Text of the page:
Losing Your Job Just Might Be Your Ticket to Freedom

You're over 50. You're making a bunch of dough. You're well-respected and good at what you do. Then one day, you get the call to go into your boss' office and there sits someone from HR. You of course know what that means. So they talk, you see their lips moving, but basically cannot comprehend what they are saying, words like COBRA, severance, benefits, sign here and other things like that temporarily pierce through your deafness.

Your stomach is tight and you wobble out down the hall, fighting back tears, your mind going a million miles a minute. You get your purse, give a fake smile and say that everything is fine. Finally, you drive home in a daze.

If this has ever happened to you, then you know every detail of what I just wrote. And if it hasn't, then consider yourself lucky ... or maybe not.

Once it happens, you realize you won't die. You will not only survive, but in a short amount of time, you will start to breathe again and actually exhale.

And if it hasn't happened, many women have a lot of fear that one day it might, so they don't take risks for fear of jeopardizing anything. Forget 'Leaning In'; they are flying under the radar just to keep afloat. Making waves might lead to severe repercussions if things don't go right. So many times doing things the 'safe way' has replaced innovation in the workforce.

FACT: There is no job security anymore. It doesn't matter how long you've been at a place or how good a job you did. It doesn't matter how many nights and weekends you worked or how many times you chose work over family. The reality is times have changed and many times it is someone who doesn't even know you is simply cutting costs and getting rid of names in boxes on an org chart. Whatever the reason, it doesn't really matter.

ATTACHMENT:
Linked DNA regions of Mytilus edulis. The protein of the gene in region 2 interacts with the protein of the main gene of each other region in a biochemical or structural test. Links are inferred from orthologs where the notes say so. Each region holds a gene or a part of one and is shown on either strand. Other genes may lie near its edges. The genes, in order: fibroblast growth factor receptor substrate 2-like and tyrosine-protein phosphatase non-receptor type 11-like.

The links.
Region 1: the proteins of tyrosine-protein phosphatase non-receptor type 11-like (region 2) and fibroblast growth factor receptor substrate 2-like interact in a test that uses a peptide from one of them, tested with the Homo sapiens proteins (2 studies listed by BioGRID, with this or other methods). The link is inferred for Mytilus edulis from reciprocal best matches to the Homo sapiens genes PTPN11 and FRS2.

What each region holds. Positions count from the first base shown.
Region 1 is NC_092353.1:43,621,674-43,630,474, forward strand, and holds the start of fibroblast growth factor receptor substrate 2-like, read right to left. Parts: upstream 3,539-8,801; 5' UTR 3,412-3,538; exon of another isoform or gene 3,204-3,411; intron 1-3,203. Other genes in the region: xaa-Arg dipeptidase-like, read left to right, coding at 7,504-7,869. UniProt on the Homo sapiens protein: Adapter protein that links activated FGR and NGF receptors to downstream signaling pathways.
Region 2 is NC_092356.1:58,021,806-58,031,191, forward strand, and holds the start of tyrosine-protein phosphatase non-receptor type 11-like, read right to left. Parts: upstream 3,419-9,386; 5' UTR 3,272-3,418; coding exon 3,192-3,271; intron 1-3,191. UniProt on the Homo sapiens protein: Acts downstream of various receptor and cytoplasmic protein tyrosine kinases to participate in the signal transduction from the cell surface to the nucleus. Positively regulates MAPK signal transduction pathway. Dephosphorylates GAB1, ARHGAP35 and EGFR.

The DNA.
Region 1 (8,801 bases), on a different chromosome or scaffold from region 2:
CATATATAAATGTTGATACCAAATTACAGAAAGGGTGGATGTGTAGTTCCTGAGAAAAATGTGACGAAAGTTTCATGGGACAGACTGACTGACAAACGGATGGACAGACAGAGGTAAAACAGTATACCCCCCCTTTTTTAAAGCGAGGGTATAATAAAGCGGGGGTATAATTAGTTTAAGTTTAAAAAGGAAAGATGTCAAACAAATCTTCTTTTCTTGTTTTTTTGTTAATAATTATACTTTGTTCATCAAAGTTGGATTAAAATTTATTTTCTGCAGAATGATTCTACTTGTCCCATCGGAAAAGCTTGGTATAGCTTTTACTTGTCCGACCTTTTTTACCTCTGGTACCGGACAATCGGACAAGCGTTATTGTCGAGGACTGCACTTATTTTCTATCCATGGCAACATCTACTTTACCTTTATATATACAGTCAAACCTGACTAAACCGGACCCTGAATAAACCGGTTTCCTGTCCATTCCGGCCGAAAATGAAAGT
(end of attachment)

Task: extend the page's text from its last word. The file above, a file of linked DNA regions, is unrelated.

Here are five suggestions to think about doing if that fateful day should ever come. Some may seem obvious, but you'd be surprised at what people do when they're in shock or an emotional state.

1. Don't use Facebook or social media saying that you just got fired, laid off or anything.
You can use social media later to your advantage when you ready to actually 'announce' something

2. Allow yourself to go through a mourning phase.
If you've been at a company for a long time, it's a loss. Not just a loss of income, but more importantly, a loss of friends and your identity.

3. Don't dump all your fears and crazy on your spouse.
Losing your job often becomes the only thing you talk about and sometimes can actually cause big fights and resentment with the person whose support you need the very most. Reach out to your friends, your therapist or a life coach.

4. Get that resume up to date FAST and make it easy to read.
If you're not good at doing it yourself, hire someone. But that resume is your "interview before the interview." Posting it on LinkedIn and starting the search will begin to restore your self-esteem if you "look good on paper."

5. Don't send out a mass email to your entire database saying you left your job.
Before you leave, insist on an auto-reply message with your personal email address for at least three months. Wait until your consulting company is set up (always a good interim move) and send the email with your new contact info.

Setting up your own Consulting Company is not as hard as you may think. The hours are just as long, but it's a different kind of schedule. Less time in meetings and much more time working. And who knows... you may in fact begin to love your new life and wonder what took you so long.

Originally published in MPTF's Deal With It: Today blog: www.dealwithittoday.com

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